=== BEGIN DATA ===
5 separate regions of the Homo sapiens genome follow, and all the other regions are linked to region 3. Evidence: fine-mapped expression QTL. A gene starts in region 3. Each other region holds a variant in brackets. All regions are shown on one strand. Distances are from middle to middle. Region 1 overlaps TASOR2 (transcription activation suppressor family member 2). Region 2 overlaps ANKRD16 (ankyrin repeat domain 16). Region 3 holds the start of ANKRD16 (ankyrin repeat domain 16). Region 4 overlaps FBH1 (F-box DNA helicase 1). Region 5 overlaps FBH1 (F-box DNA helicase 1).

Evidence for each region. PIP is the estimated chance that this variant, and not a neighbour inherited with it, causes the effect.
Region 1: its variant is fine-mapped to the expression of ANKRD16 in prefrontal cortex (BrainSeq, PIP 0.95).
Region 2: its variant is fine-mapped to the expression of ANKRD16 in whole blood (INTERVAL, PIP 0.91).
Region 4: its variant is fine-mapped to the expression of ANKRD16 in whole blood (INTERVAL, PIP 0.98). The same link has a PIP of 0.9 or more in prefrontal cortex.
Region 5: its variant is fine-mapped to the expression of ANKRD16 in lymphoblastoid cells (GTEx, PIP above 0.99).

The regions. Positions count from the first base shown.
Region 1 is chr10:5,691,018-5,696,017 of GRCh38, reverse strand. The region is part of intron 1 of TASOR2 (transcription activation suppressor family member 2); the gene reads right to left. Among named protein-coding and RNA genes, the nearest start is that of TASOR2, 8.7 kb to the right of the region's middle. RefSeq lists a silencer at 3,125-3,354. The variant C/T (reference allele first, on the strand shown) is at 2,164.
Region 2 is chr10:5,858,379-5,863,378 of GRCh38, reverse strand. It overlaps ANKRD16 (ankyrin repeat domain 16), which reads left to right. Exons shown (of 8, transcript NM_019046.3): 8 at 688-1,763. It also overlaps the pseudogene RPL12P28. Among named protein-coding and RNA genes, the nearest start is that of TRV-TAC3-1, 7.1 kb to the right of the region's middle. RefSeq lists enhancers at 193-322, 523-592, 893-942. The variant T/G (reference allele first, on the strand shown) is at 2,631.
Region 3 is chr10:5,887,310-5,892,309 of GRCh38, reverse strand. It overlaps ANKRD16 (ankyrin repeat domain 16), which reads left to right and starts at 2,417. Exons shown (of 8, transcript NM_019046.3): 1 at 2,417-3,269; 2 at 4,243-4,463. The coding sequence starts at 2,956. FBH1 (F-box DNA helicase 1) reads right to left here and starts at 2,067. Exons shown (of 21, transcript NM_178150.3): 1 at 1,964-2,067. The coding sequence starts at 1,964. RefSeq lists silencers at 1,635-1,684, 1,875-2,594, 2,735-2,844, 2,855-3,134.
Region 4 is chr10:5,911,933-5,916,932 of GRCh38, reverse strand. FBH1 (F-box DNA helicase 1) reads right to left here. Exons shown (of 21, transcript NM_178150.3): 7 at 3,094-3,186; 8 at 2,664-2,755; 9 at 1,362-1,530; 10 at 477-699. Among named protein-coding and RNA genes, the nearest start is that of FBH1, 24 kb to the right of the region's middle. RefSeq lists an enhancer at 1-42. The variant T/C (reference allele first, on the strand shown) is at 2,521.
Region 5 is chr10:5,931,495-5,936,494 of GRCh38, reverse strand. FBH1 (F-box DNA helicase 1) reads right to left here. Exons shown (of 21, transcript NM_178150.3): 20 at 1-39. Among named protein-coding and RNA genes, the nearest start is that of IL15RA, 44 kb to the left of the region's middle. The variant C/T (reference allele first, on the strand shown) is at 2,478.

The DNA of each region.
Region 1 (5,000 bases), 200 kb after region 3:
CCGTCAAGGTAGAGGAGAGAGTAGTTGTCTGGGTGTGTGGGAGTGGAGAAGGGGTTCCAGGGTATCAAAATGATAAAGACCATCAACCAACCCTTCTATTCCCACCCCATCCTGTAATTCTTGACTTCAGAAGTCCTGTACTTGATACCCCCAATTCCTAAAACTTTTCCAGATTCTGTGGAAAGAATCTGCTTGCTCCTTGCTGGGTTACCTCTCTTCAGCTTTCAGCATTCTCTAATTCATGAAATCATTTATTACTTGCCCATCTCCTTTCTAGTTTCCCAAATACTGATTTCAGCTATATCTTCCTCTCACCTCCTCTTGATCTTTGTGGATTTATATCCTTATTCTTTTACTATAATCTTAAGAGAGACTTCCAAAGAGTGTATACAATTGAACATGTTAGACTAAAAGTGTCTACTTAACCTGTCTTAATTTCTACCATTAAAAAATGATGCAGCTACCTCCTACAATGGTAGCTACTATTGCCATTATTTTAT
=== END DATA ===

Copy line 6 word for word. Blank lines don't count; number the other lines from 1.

Region 5: its variant is fine-mapped to the expression of ANKRD16 in lymphoblastoid cells (GTEx, PIP above 0.99).